• China played no role in creating the conditions that led to the debt crises – trends that had been forming over 25 years. But China’s strong arrival on the global scene early in the 2000s overwhelmed a global system that had become vulnerable to adverse shocks. China will be central to when and how we get out of the current mess. (Although China’s too great a reliance on exports over imports has lessened, it still has a long way to go.)
  • American politics pose the greatest single potential danger to global prosperity and to preserving the inclusive global economic order. (In 2017, this prediction is beyond doubt.)
  • The U.S. Administration does not yet have it right on the economic challenge. (It has been able to get the monetary/fiscal balance largely right, but has been unable to carry out much needed tax reform and infrastructure investment because Congress has refused to compromise.)
  • Economic activity and markets are important, but balance sheets and the gap between policy and political will are even more important. (This is generally still the case.)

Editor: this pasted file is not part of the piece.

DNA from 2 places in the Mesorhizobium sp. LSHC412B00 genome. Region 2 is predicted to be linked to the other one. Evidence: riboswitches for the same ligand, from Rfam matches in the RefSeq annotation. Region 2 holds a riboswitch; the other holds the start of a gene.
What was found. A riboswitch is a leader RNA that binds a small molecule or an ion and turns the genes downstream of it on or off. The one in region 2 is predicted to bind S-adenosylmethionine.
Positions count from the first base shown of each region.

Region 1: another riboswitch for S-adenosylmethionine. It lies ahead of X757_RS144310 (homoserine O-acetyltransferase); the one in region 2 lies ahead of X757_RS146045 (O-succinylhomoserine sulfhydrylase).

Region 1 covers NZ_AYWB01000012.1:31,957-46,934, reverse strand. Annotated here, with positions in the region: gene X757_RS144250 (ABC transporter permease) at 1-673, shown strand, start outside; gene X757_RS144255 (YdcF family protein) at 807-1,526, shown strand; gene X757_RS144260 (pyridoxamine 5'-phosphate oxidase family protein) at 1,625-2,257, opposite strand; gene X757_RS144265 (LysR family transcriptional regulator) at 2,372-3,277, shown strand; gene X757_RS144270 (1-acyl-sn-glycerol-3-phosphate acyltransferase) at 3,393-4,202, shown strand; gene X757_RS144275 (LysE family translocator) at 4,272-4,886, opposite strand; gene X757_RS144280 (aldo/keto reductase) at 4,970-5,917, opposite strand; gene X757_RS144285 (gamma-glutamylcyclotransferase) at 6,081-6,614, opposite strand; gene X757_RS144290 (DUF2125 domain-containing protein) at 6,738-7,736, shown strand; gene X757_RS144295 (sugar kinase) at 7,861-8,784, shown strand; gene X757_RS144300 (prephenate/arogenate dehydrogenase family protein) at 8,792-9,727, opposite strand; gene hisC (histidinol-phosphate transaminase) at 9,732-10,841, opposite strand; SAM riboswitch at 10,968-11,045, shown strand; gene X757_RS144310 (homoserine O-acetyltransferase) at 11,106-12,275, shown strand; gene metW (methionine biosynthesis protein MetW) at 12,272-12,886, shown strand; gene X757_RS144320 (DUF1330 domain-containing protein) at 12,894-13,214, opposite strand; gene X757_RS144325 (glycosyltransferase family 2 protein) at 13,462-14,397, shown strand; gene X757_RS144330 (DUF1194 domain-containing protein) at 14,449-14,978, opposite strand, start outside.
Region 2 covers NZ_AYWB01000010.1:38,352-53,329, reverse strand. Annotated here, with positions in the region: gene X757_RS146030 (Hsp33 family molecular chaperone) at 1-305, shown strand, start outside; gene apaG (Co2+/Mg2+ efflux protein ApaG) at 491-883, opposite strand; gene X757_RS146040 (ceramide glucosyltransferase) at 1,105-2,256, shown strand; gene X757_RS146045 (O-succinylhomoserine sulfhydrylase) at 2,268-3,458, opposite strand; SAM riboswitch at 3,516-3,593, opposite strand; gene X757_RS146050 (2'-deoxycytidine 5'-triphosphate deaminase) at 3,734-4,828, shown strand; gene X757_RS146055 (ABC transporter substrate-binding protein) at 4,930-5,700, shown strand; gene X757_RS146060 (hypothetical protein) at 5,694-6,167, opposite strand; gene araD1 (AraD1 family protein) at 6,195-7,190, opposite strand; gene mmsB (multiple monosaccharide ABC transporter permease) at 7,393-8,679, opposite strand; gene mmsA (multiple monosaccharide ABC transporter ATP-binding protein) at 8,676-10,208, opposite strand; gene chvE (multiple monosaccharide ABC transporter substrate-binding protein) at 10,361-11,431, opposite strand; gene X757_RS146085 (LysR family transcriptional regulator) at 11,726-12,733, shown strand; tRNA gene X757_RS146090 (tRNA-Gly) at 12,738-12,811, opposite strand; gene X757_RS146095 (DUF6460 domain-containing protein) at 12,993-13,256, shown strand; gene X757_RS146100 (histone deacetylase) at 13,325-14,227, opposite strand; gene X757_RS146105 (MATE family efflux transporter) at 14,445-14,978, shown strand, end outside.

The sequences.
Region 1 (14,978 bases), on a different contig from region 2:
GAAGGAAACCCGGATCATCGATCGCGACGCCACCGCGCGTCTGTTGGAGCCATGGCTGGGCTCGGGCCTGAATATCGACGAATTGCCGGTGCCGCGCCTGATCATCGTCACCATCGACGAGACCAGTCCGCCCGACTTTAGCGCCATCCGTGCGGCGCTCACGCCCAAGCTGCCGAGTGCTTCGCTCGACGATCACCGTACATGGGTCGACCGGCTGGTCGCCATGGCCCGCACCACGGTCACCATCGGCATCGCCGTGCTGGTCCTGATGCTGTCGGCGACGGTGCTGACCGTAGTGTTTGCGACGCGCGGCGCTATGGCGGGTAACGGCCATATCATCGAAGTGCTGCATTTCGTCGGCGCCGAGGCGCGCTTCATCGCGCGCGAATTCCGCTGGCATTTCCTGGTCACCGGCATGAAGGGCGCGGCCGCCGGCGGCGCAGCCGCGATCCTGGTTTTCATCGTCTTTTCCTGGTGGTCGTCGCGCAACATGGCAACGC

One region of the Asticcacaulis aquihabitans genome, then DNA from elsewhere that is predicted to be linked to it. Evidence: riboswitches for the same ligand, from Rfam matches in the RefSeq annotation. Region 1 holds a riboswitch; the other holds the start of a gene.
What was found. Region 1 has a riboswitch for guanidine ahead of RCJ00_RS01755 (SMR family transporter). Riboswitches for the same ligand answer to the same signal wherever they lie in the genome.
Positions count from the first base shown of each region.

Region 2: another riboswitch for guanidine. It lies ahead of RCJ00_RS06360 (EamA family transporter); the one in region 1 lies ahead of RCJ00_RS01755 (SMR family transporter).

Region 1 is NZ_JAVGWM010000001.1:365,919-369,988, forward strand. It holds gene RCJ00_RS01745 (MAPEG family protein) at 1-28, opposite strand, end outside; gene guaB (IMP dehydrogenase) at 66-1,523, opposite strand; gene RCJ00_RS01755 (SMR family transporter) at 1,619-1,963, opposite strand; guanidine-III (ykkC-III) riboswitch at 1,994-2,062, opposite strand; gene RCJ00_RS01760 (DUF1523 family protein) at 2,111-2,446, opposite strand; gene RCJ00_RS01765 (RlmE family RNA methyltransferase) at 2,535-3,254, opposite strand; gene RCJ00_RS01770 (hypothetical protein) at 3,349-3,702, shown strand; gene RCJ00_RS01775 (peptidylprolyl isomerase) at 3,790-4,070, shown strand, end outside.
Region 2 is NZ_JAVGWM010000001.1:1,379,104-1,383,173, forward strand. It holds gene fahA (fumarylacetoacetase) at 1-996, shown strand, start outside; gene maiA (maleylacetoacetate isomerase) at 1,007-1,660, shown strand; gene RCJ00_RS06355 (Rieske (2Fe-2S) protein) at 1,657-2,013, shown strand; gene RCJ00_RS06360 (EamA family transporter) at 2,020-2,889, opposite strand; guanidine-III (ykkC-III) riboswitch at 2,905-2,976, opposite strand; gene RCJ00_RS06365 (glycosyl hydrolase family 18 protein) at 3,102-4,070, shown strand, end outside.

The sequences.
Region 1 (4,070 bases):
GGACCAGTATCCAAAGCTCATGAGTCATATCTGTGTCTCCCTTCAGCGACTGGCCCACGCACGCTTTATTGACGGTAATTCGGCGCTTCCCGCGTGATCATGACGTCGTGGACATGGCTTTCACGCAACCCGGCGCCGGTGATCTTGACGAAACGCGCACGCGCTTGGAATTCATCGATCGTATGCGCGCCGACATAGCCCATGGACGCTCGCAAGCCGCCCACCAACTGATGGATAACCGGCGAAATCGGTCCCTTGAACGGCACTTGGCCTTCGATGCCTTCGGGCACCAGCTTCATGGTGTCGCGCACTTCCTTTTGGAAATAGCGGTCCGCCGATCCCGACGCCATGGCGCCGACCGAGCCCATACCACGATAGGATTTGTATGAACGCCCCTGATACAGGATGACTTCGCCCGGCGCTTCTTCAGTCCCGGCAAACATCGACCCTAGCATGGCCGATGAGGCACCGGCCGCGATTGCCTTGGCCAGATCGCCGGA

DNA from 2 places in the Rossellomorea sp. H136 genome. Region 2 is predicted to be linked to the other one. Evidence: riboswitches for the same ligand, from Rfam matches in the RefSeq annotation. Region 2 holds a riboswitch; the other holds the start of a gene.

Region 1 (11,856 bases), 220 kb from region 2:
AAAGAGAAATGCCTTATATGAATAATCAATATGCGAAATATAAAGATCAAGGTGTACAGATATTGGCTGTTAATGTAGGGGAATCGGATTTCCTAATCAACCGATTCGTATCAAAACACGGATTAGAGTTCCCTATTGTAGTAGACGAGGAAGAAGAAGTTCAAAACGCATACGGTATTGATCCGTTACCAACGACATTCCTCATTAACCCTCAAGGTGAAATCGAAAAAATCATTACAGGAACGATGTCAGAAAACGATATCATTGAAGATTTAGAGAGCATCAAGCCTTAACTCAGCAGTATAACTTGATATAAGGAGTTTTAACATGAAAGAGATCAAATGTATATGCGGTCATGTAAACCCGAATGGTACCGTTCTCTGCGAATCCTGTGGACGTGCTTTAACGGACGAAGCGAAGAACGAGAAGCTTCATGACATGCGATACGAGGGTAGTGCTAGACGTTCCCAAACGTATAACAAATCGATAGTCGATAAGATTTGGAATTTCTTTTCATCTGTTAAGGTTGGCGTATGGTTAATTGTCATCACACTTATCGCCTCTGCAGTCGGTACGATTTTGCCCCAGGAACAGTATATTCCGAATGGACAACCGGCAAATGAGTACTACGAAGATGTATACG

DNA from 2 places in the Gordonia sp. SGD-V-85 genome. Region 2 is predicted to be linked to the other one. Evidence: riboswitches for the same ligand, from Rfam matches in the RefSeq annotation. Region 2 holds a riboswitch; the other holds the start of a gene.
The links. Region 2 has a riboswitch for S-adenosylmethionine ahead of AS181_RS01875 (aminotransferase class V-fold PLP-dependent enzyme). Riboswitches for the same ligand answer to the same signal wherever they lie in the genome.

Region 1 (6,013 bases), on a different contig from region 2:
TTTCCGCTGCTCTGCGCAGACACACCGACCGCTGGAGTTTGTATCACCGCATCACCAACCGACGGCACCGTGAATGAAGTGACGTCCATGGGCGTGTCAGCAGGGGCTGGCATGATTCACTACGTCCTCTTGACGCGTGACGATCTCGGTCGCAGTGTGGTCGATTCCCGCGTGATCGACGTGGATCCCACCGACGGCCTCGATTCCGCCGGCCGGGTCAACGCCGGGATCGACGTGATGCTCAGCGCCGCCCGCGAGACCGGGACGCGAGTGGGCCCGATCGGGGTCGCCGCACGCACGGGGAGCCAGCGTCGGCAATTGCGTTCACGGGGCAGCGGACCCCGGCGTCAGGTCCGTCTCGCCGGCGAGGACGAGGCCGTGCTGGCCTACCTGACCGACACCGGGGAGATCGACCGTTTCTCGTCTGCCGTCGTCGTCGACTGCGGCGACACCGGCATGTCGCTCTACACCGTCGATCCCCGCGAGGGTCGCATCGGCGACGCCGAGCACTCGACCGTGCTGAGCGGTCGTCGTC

• During the past 20 years, three of the world’s largest economies – first Japan, then Germany, and now the United States – have had balance-sheet recessions. (The U.S. has come through, but can no longer play the role of global economic engine; Europe, Japan, and China have been struggling, but are now doing much better. China has not yet found the right economic path forward but is trying.)
  • The best scenario going forward requires the U.S. to get some reasonable level of natural, self-sustaining recovery and some help with growth from countries with a surplus. Even then it will still be a long, slow struggle to achieve assured, stable global growth. (We are not there yet. The U.S. did not really get any help from surplus countries after 2008. A boost did come from shale gas, but not the needed balanced growth in global demand. Now, after a long absence, global growth is synchronized).
  • Canada, although a small country, can play a helpful role. (That is even more true now, with the arrival of mR. Trump and the inward-looking electorate mood of 2017 America.)

China's astonishing path